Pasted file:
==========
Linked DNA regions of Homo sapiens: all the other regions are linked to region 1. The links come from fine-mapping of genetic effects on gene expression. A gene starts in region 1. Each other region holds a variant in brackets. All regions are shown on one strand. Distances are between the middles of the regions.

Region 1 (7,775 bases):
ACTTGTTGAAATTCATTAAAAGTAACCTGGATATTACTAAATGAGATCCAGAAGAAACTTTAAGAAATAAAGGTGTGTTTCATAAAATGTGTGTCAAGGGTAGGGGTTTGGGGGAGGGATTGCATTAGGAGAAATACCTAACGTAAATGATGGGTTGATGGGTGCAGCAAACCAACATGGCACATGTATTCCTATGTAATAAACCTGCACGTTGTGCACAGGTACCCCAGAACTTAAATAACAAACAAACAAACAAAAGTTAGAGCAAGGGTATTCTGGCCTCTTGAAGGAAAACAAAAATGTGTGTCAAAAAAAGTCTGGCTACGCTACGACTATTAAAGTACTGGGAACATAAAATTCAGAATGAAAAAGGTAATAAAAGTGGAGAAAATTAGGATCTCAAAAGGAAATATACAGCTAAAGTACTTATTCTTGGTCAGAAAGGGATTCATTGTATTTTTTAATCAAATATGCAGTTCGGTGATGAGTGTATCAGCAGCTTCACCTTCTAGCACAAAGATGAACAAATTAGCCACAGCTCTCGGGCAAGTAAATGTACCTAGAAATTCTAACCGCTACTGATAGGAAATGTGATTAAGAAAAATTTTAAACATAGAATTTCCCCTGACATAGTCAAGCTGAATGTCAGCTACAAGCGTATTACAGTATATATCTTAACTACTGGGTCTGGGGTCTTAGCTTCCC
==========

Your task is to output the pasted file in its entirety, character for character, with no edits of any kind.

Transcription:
Linked DNA regions of Homo sapiens: all the other regions are linked to region 1. The links come from fine-mapping of genetic effects on gene expression. A gene starts in region 1. Each other region holds a variant in brackets. All regions are shown on one strand. Distances are between the middles of the regions.

Region 1 (7,775 bases):
ACTTGTTGAAATTCATTAAAAGTAACCTGGATATTACTAAATGAGATCCAGAAGAAACTTTAAGAAATAAAGGTGTGTTTCATAAAATGTGTGTCAAGGGTAGGGGTTTGGGGGAGGGATTGCATTAGGAGAAATACCTAACGTAAATGATGGGTTGATGGGTGCAGCAAACCAACATGGCACATGTATTCCTATGTAATAAACCTGCACGTTGTGCACAGGTACCCCAGAACTTAAATAACAAACAAACAAACAAAAGTTAGAGCAAGGGTATTCTGGCCTCTTGAAGGAAAACAAAAATGTGTGTCAAAAAAAGTCTGGCTACGCTACGACTATTAAAGTACTGGGAACATAAAATTCAGAATGAAAAAGGTAATAAAAGTGGAGAAAATTAGGATCTCAAAAGGAAATATACAGCTAAAGTACTTATTCTTGGTCAGAAAGGGATTCATTGTATTTTTTAATCAAATATGCAGTTCGGTGATGAGTGTATCAGCAGCTTCACCTTCTAGCACAAAGATGAACAAATTAGCCACAGCTCTCGGGCAAGTAAATGTACCTAGAAATTCTAACCGCTACTGATAGGAAATGTGATTAAGAAAAATTTTAAACATAGAATTTCCCCTGACATAGTCAAGCTGAATGTCAGCTACAAGCGTATTACAGTATATATCTTAACTACTGGGTCTGGGGTCTTAGCTTCCC